Of All Days to Seize

brush-your-teeth-1588915Well, so, hooray-ishly, it’s NYC Midnight Flash Fiction Challenge time again. It’s my favorite writing contest because I love writing to a prompt, and because last year’s sixth-place finish netted me my cutest favorite satchel (in which I found a forgotten chocolate bar from Nicaragua just the other night — it’s the prize that keeps on giving!).

In the first of the three rounds, we get to combine scores from two stories, which can only be a good thing for me, as I’m not much of a suspense writer. Taken on the whole, romance is actually kind of the opposite of suspense — like what, they might not end up together? — but I’m not going to make excuses for this story. I wrote it, I fiddled with it, I abandoned it in favor of another idea, then came crawling back and submitted it. If only it was as suspenseful as the wait to see if it scores…

You get 48 hours to write a story of 1,000 words or less. My groups prompts were Genre: Suspense, Location: Dentist’s Office, Object: Blank Check. What happened with them (with 2 words to spare) is this:

Of All Days to Seize

Porsha knew every inch of the old Victorian. She’d been running Dr. Sanchez’s dental practice out of the high-ceilinged historic home for four years, and you couldn’t find a cheerier, more innocuous space. During the day. She’d never had occasion to tiptoe around it by herself in the dark until tonight, and suddenly every coatrack was a shadowy thin man waiting to catch her in the act. She was letting her imagination run away with her. She was not letting her guilty conscience run away with her, as Keith would have suggested. Mainly because she wasn’t doing anything all that terrible, but also because shut up, Keith—she’d be as glad to leave him behind as any of the rest of it.

It wasn’t like she’d planned this. She bought supplies for the staff kitchen at the Costco over by her house, she’d snatched up the smiley tooth material for the waiting room curtains from the craft store bargain bin; Dr. Sanchez reimbursed her by check all the time. She hadn’t purposely asked Dr. Sanchez to cut this particular check right as Mrs. Derani came bursting through the door clutching a cheek the size of a softball and moaning about the pain, the pain! Heck, Porsha had been home and on her second glass of chardonnay before she’d even remembered dropping the checkbook back into the drawer amidst all the hullaballoo, the signed, blank check with her name on it biding its time on top of the stack. Dr. Sanchez may as well have written Now’s your chance on the Memo line. Continue reading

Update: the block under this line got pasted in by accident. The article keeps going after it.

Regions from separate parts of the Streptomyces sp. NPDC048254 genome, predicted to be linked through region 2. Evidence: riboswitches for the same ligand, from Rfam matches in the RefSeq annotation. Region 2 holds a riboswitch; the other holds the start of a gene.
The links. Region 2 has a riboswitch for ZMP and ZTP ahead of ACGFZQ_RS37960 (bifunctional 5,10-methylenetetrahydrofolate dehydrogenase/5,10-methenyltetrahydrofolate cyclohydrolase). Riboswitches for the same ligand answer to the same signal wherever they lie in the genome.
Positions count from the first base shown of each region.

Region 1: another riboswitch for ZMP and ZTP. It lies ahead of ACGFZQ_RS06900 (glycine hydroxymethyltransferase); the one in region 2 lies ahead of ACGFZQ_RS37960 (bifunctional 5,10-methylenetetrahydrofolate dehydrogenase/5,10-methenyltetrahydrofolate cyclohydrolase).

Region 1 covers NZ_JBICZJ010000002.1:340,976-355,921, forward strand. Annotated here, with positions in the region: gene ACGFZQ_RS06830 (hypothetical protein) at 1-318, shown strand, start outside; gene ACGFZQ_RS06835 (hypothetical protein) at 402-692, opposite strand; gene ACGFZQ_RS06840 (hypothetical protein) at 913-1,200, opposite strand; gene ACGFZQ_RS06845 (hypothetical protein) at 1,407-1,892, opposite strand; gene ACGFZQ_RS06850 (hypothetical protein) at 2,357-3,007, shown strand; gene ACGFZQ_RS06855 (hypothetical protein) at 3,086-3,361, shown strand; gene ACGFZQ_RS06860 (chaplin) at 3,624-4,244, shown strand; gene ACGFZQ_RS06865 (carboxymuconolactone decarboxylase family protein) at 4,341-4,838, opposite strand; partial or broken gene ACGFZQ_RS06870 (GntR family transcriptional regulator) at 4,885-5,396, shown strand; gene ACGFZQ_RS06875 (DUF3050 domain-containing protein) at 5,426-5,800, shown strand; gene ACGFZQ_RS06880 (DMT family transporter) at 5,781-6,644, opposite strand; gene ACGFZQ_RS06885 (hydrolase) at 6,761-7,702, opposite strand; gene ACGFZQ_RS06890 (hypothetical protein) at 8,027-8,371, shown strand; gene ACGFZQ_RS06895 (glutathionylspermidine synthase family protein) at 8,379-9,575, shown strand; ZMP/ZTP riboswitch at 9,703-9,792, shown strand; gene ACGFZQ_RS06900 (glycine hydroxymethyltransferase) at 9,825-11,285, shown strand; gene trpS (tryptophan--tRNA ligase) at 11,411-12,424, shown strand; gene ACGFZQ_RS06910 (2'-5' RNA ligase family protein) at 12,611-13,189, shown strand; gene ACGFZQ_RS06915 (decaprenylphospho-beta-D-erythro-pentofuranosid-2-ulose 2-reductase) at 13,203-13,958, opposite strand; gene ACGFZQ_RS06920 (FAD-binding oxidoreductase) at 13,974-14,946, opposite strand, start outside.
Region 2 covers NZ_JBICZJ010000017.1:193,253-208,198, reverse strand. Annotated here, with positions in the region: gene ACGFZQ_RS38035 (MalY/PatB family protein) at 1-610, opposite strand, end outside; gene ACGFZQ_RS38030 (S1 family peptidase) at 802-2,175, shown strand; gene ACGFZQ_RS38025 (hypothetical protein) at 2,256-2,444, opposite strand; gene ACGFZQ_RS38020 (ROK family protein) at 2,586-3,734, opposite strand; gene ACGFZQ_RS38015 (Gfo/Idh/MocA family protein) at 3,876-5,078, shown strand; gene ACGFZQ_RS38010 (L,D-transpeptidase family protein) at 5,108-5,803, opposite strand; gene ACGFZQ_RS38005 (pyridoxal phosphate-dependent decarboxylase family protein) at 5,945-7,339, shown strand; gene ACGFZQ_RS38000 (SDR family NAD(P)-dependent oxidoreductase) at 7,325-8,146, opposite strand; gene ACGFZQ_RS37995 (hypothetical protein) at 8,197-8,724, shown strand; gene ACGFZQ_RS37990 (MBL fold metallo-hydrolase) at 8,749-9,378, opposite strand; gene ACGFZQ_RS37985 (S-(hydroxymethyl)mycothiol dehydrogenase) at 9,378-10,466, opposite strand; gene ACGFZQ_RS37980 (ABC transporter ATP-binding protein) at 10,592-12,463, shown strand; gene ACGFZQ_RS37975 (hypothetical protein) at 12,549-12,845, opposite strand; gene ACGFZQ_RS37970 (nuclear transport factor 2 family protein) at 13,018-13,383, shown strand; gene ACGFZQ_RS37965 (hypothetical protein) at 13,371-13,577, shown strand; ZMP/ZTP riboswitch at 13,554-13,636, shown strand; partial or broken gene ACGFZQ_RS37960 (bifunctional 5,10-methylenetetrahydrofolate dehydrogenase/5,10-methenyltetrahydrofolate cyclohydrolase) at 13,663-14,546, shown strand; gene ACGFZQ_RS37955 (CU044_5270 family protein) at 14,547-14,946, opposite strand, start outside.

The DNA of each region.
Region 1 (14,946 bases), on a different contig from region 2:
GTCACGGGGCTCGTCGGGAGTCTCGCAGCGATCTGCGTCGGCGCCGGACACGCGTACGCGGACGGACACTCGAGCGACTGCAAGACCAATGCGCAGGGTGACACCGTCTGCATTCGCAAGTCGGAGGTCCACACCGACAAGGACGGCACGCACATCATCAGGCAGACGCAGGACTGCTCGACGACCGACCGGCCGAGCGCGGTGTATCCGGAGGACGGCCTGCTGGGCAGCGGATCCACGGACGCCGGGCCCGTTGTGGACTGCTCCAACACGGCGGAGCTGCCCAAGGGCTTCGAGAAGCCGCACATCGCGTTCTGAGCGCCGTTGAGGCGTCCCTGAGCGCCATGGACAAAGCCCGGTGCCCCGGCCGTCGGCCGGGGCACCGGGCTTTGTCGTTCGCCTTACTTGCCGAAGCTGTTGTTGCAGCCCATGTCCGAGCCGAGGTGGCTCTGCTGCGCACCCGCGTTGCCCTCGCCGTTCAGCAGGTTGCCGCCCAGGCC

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Got a Light?

IcebergWell, I’m having way more fun with NYC Midnight’s Flash Fiction Challenge than I had with the Short Story Challenge earlier this year, which gave me the boot after Round One. I’ve made it to the Final Round of the Flash Fiction one, and submitted my last 990-word story to the judges over the weekend. Rambling writer that I am, I’m surprised to have made it quite this far in a contest that’s all about getting to the point, but actually the ruthless editing (“Aww, what a sweet thing to say…” Delete!) has been kind of fun.

The assigned genre for this final round was Open, meaning any old genre you want, which I saw first as a blessing, in that it wasn’t “Ghost Story” or “Spaghetti Western”, but then saw as a curse, in that it gave me no direction to go in with the no-help-at-all location prompt — An Iceberg — but have ultimately decided to embrace as a blessing because now I don’t have to categorize the story I ended up with. The assigned item was A Lighter, and it eventually set the scene. Participating writers are encouraged to “interpret your genre, location, and object assignment in uniquely creative ways…” so I’ll either get big points or get disqualified for this one. We’ll find out which in January! Herewith my final entry in this year’s challenge: 

Got a Light?

Of course I knew she was a dude. Just cuz I’m not gay doesn’t mean I have no sense of adventure. She had legs for days and a butt you could eat breakfast off of. I figured if I took her home and fucked her, when we were finished she could flip me over and fuck me right back, and you don’t hit that jackpot every day. That’s what we all loved about the Iceberg: you never knew what was gonna happen, but if you kept your wallet handy and your wits about you, you were guaranteed a wild time.